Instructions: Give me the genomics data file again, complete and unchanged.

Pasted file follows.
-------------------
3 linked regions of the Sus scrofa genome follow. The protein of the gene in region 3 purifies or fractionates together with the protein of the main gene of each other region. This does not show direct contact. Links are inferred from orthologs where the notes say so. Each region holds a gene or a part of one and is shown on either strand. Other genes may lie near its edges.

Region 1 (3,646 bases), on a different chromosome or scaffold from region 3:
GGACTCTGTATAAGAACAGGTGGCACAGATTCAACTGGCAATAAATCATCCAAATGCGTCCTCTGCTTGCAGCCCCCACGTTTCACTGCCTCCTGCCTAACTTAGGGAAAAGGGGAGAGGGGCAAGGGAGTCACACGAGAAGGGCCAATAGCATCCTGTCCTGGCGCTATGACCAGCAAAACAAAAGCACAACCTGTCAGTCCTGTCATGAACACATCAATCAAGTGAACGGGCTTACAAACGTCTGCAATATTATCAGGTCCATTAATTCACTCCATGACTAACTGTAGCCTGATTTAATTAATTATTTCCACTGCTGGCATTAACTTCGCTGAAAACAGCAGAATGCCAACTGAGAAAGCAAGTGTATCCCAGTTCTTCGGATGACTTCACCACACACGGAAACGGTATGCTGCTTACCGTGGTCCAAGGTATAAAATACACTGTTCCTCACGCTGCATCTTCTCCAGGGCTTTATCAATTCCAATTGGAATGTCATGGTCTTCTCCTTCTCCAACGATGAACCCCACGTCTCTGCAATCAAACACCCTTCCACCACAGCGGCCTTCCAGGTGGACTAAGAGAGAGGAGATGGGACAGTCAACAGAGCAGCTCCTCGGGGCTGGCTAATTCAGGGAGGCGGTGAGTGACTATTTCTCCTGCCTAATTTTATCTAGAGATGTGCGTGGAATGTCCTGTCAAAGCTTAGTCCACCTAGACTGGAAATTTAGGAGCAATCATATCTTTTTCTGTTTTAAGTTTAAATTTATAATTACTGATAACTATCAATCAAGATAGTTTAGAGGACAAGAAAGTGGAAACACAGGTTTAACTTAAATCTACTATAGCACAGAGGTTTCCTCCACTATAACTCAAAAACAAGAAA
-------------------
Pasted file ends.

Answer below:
3 linked regions of the Sus scrofa genome follow. The protein of the gene in region 3 purifies or fractionates together with the protein of the main gene of each other region. This does not show direct contact. Links are inferred from orthologs where the notes say so. Each region holds a gene or a part of one and is shown on either strand. Other genes may lie near its edges.

Region 1 (3,646 bases), on a different chromosome or scaffold from region 3:
GGACTCTGTATAAGAACAGGTGGCACAGATTCAACTGGCAATAAATCATCCAAATGCGTCCTCTGCTTGCAGCCCCCACGTTTCACTGCCTCCTGCCTAACTTAGGGAAAAGGGGAGAGGGGCAAGGGAGTCACACGAGAAGGGCCAATAGCATCCTGTCCTGGCGCTATGACCAGCAAAACAAAAGCACAACCTGTCAGTCCTGTCATGAACACATCAATCAAGTGAACGGGCTTACAAACGTCTGCAATATTATCAGGTCCATTAATTCACTCCATGACTAACTGTAGCCTGATTTAATTAATTATTTCCACTGCTGGCATTAACTTCGCTGAAAACAGCAGAATGCCAACTGAGAAAGCAAGTGTATCCCAGTTCTTCGGATGACTTCACCACACACGGAAACGGTATGCTGCTTACCGTGGTCCAAGGTATAAAATACACTGTTCCTCACGCTGCATCTTCTCCAGGGCTTTATCAATTCCAATTGGAATGTCATGGTCTTCTCCTTCTCCAACGATGAACCCCACGTCTCTGCAATCAAACACCCTTCCACCACAGCGGCCTTCCAGGTGGACTAAGAGAGAGGAGATGGGACAGTCAACAGAGCAGCTCCTCGGGGCTGGCTAATTCAGGGAGGCGGTGAGTGACTATTTCTCCTGCCTAATTTTATCTAGAGATGTGCGTGGAATGTCCTGTCAAAGCTTAGTCCACCTAGACTGGAAATTTAGGAGCAATCATATCTTTTTCTGTTTTAAGTTTAAATTTATAATTACTGATAACTATCAATCAAGATAGTTTAGAGGACAAGAAAGTGGAAACACAGGTTTAACTTAAATCTACTATAGCACAGAGGTTTCCTCCACTATAACTCAAAAACAAGAAA